By Margaret Woods
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Bad News for Refugees

This article is over 7 years, 11 months old
Greg Philo, Emma Briant and Pauline Donald, Pluto Press, £15.00
Issue 388

Bad News For Refugees presents research done into media coverage in Britain in the years 2006 and 2011. It looks at why the question of asylum has become such a major political issue.

Philo, Briant and Donald examine in close detail the content of media coverage with particular attention to statements made by politicians and opinions expressed by journalists.

The book sets out a useful guide to some of the most important international and British legislation on asylum, while the reasons for migration are set in context.

They argue that Western countries create many of the global problems, but deny asylum to the victims, and clearly show how most of the world’s refugees flee across the nearest border and are actually supported by the some of the poorest countries.

This fact is in stark contrast to the impression provided by the media in Britain that most refugees are in Europe, and that Britain takes in a hugely disproportionate share of them.

There is an interesting section in which journalists from tabloids and broadsheets are interviewed anonymously. There have been occasions when, as trade unionists, they have prevented publication of stories. Mostly however, those who object to writing stories which they believe to be inaccurate and racist are sacked or resign.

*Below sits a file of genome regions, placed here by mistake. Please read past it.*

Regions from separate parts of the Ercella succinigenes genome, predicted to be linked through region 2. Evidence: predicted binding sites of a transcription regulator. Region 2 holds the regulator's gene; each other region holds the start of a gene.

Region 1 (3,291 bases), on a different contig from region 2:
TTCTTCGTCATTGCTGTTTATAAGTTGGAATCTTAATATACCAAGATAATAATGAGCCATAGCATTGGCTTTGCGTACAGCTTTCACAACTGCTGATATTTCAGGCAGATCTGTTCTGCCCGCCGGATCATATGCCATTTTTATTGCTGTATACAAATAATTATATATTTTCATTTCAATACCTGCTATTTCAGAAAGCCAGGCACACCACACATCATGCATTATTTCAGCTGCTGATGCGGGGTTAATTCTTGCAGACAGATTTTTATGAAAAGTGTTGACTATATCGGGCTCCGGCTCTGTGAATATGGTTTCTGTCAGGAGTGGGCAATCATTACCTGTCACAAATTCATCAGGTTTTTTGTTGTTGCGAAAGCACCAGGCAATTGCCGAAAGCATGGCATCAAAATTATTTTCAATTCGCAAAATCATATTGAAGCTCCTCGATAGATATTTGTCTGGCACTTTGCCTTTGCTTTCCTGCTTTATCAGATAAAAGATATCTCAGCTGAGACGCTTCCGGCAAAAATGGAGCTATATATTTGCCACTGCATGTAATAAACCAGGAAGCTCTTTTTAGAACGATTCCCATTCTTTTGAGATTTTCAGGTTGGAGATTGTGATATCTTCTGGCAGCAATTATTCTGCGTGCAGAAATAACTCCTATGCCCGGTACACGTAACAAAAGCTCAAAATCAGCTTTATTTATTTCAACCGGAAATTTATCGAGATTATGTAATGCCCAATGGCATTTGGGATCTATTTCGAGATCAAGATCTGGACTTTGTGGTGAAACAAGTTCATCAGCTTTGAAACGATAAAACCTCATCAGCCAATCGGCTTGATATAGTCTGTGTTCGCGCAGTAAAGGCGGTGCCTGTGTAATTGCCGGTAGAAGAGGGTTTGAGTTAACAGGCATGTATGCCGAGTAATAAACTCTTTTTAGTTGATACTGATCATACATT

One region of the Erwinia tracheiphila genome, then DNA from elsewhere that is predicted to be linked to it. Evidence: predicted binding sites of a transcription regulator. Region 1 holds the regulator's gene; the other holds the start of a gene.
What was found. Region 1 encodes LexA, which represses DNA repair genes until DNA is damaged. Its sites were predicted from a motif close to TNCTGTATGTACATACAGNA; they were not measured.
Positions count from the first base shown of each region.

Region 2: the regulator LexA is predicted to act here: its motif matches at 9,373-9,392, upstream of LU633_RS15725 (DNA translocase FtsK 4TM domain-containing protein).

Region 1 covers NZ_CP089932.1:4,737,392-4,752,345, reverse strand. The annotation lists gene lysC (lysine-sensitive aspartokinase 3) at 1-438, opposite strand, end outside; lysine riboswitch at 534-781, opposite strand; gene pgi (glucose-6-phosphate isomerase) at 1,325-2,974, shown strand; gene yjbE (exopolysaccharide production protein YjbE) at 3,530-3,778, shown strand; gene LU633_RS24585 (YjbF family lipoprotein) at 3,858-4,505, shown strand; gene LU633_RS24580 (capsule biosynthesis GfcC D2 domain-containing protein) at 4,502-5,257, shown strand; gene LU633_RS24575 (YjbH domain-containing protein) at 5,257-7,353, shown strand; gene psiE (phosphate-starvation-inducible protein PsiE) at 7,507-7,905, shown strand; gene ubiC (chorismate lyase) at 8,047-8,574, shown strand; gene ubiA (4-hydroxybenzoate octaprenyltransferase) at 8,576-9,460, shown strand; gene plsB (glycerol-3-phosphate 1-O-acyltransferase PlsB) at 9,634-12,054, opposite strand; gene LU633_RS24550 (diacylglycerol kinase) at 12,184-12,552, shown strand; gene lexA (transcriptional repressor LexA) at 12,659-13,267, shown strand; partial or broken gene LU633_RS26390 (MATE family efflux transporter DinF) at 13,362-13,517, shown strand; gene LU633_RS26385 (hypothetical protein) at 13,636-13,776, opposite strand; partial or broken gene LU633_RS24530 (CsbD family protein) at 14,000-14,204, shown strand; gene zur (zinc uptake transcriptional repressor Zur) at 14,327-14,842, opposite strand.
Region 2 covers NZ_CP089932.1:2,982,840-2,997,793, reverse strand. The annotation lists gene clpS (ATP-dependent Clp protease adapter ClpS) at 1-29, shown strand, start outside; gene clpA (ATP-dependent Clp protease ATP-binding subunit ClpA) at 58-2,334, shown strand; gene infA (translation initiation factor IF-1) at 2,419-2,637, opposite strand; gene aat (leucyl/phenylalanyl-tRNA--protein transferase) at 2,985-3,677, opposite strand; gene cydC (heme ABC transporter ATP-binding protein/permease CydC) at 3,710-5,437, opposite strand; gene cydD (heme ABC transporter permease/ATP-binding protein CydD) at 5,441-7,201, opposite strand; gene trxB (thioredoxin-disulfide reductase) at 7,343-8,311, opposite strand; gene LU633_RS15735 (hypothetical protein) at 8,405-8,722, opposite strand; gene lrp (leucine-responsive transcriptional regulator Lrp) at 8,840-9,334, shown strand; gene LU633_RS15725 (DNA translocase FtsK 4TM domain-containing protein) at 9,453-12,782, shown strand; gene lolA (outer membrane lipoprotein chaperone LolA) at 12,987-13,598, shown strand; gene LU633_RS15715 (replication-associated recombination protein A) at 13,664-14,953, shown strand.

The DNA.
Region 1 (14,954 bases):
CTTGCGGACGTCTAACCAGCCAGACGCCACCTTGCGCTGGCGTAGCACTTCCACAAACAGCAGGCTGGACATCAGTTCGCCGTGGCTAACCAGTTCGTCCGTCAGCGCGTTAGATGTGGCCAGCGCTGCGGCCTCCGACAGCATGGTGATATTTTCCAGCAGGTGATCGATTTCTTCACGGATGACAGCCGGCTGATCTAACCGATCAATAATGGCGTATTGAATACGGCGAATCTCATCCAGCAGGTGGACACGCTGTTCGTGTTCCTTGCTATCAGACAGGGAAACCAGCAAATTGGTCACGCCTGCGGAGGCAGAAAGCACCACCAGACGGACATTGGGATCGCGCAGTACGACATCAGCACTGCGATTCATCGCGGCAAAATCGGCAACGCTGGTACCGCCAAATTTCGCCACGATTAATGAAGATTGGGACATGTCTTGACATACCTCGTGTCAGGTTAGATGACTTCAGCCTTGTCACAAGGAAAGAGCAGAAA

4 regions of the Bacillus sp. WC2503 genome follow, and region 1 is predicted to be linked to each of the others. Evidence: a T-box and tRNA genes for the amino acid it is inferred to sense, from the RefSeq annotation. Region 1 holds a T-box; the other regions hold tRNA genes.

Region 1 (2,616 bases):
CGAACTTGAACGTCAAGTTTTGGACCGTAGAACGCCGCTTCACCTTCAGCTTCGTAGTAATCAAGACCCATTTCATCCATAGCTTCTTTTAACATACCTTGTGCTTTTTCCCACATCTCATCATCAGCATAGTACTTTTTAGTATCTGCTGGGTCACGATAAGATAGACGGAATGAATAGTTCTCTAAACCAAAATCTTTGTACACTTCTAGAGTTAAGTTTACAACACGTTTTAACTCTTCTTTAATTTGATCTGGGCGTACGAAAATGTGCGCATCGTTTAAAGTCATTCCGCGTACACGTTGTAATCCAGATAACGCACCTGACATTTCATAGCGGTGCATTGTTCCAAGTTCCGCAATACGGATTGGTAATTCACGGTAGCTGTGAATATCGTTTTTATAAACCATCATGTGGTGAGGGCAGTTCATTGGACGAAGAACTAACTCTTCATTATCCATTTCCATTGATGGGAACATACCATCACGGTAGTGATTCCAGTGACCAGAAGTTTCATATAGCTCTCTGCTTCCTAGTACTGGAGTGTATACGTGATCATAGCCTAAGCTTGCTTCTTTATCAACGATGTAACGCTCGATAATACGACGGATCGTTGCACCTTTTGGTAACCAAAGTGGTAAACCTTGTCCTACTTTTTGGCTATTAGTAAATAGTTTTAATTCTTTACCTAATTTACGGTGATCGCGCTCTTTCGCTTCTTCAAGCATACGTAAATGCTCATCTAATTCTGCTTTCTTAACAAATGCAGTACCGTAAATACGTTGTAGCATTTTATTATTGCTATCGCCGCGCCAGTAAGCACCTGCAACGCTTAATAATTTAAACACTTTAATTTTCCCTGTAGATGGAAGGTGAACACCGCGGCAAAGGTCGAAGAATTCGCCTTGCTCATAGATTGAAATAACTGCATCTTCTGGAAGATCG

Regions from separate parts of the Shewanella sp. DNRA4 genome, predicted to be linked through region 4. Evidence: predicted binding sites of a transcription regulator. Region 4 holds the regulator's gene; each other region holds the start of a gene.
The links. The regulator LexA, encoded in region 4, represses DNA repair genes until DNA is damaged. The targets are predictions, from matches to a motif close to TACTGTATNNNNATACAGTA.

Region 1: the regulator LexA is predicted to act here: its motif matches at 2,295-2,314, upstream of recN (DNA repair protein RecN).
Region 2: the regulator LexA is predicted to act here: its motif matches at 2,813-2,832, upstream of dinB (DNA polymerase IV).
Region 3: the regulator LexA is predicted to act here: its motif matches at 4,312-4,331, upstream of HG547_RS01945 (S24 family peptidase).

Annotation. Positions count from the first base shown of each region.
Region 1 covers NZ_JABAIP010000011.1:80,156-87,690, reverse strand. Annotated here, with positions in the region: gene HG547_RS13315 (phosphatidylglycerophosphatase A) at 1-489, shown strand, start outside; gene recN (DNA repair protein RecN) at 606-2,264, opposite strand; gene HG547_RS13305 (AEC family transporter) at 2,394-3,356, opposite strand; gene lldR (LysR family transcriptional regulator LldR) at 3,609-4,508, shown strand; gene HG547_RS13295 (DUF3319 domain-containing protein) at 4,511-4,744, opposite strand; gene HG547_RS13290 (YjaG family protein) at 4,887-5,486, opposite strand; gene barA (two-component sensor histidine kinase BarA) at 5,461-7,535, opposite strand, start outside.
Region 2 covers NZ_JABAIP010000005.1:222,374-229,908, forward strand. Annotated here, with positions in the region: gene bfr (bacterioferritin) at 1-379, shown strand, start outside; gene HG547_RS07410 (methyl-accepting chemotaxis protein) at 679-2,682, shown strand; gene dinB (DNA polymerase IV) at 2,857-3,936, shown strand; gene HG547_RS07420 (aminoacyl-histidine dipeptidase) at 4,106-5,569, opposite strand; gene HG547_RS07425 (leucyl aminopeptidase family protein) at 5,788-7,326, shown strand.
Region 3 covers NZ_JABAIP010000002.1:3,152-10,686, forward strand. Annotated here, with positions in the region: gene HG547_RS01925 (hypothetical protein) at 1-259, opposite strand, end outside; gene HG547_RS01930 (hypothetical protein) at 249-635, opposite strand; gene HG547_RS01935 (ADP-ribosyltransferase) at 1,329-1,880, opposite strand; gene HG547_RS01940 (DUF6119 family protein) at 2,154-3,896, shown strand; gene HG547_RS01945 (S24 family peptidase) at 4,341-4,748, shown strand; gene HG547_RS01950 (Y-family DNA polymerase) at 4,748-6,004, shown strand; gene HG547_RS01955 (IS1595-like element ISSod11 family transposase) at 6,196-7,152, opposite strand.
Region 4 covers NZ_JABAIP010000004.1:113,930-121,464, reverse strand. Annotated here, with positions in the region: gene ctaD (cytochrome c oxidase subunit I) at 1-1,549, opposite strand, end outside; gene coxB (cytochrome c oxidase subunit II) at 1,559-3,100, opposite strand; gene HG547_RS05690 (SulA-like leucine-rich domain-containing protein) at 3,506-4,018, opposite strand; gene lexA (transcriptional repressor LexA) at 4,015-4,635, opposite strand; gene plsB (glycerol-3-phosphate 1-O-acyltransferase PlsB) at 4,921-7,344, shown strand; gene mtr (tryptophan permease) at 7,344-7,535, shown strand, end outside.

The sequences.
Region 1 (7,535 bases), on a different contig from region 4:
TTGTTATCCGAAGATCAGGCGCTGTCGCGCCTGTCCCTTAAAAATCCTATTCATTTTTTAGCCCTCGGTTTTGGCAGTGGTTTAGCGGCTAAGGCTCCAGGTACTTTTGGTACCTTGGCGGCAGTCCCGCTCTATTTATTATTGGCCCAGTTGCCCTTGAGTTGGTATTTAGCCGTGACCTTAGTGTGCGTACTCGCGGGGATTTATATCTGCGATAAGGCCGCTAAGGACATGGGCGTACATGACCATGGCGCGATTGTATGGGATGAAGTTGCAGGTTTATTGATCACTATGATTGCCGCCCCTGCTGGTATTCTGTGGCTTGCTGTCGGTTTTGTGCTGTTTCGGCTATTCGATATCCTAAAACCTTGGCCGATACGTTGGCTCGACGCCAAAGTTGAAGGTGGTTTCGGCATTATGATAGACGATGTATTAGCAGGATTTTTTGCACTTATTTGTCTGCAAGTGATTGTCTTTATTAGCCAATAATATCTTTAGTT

The section of the book which analyses the content of stories provides a depressing reminder of some of the most notorious coverage. It catalogues accusations of refugees eating the Queen’s swans and being criminals and terrorists.

It discusses language such as “illegal immigrant”, “bogus asylum seeker”, and “foreign criminals”, and the use of words such as “floods”, “swamping” and “scrounger” – all of which takes place in an evidence-free zone.

Politicians and editors provide no facts on the lack of a right to work, the real conditions in which refugees live or the reasons why they have come here. Their actual experiences are given little space and their own voices even less.

An attempt is made to gauge the impact of positive stories. Often such stories are found in the local press, which responds more to knowledge of a smaller area and reports “human interest” stories which readers appreciate.

Sadly interviews with focus groups, with people from previous generations of migrants, and even with refugees themselves show how successful this coverage is in sowing resentment, misunderstanding and division.

The authors point out the pernicious effects of unrelenting negative coverage. They show how it stigmatises people, legitimises political policies and reduces debate on the real problems affecting the poor in times of austerity. They argue for proactive public lobbying on the issue.

It is disappointing that they do not include more interviews and input from the thousands of people who voluntarily befriend, help and campaign for refugees. This would have provided some balance and hope in an otherwise dire situation.

Despite these criticisms, this short book is very informative and readable. It is timely and relevant following the orgy of racism in January with the press panic over an imminent invasion of “Bulgarians and Romanians”.

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